In my last post, I touched on music for anxiety relief. I want to do the same today, albeit from a different direction. My previous post focused exclusively on the impact of one specific song. This time, I want to talk about the impact of music for anxiety relief in a more general sense.
Anxiety can hurt. It can be emotionally painful, and it can be physically agonizing, too--so much so that physical symptoms of anxiety frequently send people to their doctor's office or hospital emergency department (ED). Almost 1.25 million people visited an ED for physical symptoms of anxiety annually between 2009 and 20111. It's important to seek medical help to rule out serious and potentially life-threatening conditions; however, it's frustrating to be discharged with a shrug and casual statement that "it's just anxiety." Read on to learn more about anxiety's physical symptoms and how to feel better when anxiety hurts. 
Art is an interesting thing. All of us are aware of – and can personally attest to – having their lives changed after having read a book or heard a song. What’s surprising is how this impact can come from the most unexpected of sources.
Imagine being able to use anxiety-reducing phrases and feeling empowered to live your best life. Can words really have such influence? As anyone who lives or has lived with anxiety knows painfully well, anxiety is controlling and overpowering. It can shut down anybody, no matter who they are, how they live, or the hopes and dreams they hold dear. Despite this, there are many things we can all do to reduce anxiety and move forward. One such anxiety-reducing method is to adopt some empowering phrases, such as the ones below.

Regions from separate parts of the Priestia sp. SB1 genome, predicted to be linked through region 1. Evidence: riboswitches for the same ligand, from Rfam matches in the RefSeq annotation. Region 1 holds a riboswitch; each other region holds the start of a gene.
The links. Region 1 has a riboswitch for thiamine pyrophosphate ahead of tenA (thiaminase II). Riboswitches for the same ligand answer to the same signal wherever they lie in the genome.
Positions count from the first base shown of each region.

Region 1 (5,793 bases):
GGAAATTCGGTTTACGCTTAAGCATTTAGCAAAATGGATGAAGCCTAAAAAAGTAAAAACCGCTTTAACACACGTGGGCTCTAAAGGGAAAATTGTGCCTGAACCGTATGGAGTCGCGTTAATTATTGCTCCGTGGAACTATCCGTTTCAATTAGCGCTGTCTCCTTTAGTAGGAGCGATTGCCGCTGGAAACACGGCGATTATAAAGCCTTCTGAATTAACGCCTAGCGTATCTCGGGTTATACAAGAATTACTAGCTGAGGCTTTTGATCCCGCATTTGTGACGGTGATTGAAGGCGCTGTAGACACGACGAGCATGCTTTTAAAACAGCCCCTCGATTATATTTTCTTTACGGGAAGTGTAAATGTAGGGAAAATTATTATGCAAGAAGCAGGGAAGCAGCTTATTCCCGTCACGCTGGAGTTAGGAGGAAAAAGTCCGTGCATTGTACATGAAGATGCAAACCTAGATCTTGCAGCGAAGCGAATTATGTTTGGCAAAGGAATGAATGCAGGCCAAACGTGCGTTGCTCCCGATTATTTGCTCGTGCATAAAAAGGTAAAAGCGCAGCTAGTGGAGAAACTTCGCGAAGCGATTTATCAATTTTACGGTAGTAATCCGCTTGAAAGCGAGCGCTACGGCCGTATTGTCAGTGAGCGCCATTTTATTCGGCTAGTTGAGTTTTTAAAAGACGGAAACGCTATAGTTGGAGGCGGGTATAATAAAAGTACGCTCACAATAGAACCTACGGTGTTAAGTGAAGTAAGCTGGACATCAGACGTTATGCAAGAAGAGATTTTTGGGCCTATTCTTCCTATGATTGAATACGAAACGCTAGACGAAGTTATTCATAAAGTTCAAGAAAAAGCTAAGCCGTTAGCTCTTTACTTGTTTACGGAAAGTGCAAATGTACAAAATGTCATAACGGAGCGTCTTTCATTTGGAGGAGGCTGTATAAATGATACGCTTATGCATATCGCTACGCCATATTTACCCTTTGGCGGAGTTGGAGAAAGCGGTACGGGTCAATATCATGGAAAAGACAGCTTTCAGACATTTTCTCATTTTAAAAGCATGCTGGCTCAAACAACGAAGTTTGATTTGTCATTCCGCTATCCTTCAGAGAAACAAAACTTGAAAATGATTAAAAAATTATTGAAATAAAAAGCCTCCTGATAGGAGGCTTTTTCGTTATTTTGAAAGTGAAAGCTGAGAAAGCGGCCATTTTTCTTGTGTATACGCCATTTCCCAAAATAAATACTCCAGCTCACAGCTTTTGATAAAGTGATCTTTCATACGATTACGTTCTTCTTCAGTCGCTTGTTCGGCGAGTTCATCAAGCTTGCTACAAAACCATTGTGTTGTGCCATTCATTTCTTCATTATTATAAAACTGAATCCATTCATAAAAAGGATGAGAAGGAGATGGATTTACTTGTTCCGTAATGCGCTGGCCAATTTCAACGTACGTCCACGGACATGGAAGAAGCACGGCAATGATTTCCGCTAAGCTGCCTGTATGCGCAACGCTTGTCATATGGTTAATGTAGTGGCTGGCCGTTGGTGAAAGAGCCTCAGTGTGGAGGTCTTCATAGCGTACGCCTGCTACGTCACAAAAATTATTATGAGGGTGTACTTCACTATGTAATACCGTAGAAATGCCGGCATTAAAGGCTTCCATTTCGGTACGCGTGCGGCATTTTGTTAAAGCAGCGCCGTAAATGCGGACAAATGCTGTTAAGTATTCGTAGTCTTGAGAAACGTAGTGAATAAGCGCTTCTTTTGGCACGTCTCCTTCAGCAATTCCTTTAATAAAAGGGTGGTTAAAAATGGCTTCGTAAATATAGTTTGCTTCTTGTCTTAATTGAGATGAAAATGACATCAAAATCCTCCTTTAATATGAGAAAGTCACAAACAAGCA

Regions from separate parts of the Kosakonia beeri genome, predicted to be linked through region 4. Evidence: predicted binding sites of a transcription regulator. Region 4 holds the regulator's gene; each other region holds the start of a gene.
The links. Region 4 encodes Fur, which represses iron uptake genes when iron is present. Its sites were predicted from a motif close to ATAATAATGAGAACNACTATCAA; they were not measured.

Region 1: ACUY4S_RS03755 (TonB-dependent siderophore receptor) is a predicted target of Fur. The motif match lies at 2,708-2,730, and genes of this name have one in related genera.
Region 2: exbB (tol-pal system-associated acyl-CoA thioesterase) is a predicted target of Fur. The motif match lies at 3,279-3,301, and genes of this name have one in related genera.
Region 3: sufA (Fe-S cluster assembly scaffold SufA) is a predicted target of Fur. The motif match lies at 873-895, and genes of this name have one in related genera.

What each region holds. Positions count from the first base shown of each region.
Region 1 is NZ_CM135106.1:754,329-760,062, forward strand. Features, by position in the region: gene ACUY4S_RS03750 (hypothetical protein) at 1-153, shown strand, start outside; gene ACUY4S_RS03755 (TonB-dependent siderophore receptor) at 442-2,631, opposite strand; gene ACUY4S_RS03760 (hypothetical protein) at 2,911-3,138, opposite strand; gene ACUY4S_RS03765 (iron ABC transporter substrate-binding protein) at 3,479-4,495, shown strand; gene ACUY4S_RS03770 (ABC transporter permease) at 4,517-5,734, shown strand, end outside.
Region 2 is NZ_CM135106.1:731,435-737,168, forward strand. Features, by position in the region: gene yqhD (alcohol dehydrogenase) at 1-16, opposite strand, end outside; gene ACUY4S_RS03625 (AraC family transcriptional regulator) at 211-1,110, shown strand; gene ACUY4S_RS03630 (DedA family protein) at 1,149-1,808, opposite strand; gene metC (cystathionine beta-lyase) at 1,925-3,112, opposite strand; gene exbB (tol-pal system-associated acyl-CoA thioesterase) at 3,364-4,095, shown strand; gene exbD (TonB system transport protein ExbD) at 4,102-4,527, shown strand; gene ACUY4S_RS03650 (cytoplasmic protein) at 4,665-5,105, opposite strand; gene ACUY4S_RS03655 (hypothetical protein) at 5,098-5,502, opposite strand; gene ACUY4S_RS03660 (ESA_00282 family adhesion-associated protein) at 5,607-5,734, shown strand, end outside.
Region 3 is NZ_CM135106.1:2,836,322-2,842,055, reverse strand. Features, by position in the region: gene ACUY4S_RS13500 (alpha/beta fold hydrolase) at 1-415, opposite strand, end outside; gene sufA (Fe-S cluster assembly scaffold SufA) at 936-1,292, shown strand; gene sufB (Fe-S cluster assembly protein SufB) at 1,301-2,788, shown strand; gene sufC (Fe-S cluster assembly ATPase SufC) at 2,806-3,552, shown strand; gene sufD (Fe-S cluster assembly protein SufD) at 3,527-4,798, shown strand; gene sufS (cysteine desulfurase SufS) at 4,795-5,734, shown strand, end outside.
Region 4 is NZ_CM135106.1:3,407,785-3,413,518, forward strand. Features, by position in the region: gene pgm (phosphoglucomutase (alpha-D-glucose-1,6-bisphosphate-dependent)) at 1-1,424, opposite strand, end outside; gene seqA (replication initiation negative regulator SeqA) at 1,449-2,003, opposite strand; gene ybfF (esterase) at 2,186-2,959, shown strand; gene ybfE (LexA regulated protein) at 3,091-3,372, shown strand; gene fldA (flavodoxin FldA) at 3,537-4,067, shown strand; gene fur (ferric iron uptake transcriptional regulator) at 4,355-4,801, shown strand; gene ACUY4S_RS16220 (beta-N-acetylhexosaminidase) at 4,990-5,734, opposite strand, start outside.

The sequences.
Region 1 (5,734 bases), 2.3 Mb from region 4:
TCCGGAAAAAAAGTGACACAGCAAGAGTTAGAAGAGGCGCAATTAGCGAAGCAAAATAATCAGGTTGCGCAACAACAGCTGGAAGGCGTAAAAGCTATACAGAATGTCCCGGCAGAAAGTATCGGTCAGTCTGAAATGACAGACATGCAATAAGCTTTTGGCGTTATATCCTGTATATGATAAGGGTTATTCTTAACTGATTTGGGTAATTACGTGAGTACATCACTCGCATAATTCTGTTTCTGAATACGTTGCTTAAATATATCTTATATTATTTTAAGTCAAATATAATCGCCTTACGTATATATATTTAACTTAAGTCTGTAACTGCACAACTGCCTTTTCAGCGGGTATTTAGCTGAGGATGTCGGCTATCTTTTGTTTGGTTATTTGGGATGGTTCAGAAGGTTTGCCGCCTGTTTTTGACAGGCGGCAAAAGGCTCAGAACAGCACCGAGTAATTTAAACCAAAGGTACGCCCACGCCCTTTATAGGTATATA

Could there be a good New Year resolution for the anxious mind? This isn’t a post about my specific New Year’s resolutions – those are personal. Rather, this is about New Year’s resolutions in general, and how they can be invaluable for someone with an anxious mind.
Have you ever second-guessed yourself, questioning your words or actions? Many people place second-guessing at or near the top of their list of agonizing effects of anxiety. At best, it can knock down your sense of inner peace and happiness a notch or two. At worst, anxiously second-guessing our choices can cause us to berate ourselves relentlessly, unnecessarily assume blame, question whether we're good enough, and begin to pull away from a connected, active lifestyle. We don't have to let anxiety have this life-limiting and frustrating effect on us. Stop second-guessing and become self-assured in what you say and do.
Feeling anxious and busy--too busy--seems to be an epidemic. Feeling strapped for time negatively impacts a lot of lives. Sometimes this is a signal that big changes are needed; however, sometimes changing what is overwhelming is either impossible (at least immediately) or is undesirable ("busy" doesn't always mean "bad") There are ways to deal with anxiety and busyness without giving your life a major overhaul.
A few weeks ago, I outlined why I think American society causes anxiety. I want to revisit this topic again, but this time focus on one particular social plague: what Medium’s Gabriella Rackoff calls: "the cult of the entrepreneur."
Building a network for anxiety support can be an important part of overcoming anxiety. A support system of any type can empower you to take the necessary steps to overcome anxiety and create the quality life you want to live. When you have an anxiety support network on your side, it's comforting and can help you gather the courage to do what it takes to beat anxiety. As you build such a network, don't forget to include the most powerful support person of all: yourself. 
Can we avoid holiday anxiety? After all, it’s ingrained in our culture that the holidays are a stressful time. It’s such a cliché that it seems as though every major holiday film and TV special, from "A Charlie Brown Christmas" to "Die Hard", is predicated on some kind of anxiety.